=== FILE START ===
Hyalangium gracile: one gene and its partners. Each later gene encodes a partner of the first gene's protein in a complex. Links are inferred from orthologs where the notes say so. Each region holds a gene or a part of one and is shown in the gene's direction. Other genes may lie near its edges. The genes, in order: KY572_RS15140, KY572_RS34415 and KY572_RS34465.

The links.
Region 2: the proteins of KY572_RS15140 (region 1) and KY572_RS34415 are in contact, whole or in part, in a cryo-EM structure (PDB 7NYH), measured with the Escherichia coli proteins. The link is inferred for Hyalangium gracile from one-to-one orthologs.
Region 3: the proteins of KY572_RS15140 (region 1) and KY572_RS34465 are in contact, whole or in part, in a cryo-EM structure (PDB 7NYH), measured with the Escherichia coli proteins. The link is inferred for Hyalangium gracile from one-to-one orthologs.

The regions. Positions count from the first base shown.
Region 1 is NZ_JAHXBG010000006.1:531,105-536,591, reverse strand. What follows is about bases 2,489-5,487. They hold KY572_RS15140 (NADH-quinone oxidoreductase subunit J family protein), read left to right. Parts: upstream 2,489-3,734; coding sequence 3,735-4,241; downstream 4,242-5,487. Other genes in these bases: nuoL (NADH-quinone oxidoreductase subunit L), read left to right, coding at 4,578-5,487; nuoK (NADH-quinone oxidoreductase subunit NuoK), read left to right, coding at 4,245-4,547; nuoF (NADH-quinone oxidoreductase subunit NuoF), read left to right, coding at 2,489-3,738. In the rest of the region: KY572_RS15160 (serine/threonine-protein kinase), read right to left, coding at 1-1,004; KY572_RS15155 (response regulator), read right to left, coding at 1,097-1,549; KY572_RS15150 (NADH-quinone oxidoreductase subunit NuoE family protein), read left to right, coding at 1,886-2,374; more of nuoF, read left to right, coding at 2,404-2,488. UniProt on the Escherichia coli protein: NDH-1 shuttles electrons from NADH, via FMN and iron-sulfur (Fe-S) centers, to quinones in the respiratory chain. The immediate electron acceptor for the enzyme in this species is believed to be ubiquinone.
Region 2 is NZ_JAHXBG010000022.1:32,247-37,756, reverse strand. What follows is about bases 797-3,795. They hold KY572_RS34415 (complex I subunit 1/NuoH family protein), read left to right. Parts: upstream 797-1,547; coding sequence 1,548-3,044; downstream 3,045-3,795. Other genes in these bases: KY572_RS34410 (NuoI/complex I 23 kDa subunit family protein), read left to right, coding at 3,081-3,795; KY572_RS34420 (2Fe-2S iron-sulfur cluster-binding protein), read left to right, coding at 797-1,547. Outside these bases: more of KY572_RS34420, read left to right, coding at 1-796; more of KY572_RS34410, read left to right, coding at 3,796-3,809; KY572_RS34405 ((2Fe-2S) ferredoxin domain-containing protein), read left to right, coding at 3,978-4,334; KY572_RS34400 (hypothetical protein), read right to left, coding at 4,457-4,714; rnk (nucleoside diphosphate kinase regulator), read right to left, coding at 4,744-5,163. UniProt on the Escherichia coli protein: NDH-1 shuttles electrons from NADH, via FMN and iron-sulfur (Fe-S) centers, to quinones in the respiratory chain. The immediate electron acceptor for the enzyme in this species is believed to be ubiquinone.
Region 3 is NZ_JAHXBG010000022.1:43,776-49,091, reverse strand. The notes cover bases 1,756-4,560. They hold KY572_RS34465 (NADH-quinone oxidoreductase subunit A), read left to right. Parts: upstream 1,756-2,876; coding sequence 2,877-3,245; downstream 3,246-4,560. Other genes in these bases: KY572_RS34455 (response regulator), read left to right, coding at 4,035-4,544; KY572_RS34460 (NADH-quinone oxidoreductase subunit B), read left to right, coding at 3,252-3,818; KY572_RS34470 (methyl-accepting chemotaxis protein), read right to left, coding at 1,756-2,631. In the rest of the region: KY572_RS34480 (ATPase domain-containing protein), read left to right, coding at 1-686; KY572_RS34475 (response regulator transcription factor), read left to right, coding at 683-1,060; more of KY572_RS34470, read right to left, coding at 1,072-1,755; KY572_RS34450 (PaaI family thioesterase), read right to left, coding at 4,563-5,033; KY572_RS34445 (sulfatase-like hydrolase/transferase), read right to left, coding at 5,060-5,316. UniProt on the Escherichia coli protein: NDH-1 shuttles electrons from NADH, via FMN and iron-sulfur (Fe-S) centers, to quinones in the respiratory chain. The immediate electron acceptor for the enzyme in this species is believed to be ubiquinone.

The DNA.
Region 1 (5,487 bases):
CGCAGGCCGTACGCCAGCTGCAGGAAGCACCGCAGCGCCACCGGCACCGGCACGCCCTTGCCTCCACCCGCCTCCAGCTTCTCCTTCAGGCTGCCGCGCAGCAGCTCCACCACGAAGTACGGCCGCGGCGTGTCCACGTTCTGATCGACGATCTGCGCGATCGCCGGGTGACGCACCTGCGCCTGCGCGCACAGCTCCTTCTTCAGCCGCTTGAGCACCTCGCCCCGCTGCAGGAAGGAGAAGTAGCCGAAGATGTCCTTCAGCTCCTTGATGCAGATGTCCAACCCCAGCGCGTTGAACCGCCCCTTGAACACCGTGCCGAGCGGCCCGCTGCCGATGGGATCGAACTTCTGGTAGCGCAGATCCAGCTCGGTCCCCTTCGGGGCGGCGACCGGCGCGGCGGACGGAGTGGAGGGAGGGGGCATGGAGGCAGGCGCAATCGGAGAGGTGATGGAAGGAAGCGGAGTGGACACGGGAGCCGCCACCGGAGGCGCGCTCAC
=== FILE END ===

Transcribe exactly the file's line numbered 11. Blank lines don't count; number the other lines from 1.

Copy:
CGCAGGCCGTACGCCAGCTGCAGGAAGCACCGCAGCGCCACCGGCACCGGCACGCCCTTGCCTCCACCCGCCTCCAGCTTCTCCTTCAGGCTGCCGCGCAGCAGCTCCACCACGAAGTACGGCCGCGGCGTGTCCACGTTCTGATCGACGATCTGCGCGATCGCCGGGTGACGCACCTGCGCCTGCGCGCACAGCTCCTTCTTCAGCCGCTTGAGCACCTCGCCCCGCTGCAGGAAGGAGAAGTAGCCGAAGATGTCCTTCAGCTCCTTGATGCAGATGTCCAACCCCAGCGCGTTGAACCGCCCCTTGAACACCGTGCCGAGCGGCCCGCTGCCGATGGGATCGAACTTCTGGTAGCGCAGATCCAGCTCGGTCCCCTTCGGGGCGGCGACCGGCGCGGCGGACGGAGTGGAGGGAGGGGGCATGGAGGCAGGCGCAATCGGAGAGGTGATGGAAGGAAGCGGAGTGGACACGGGAGCCGCCACCGGAGGCGCGCTCAC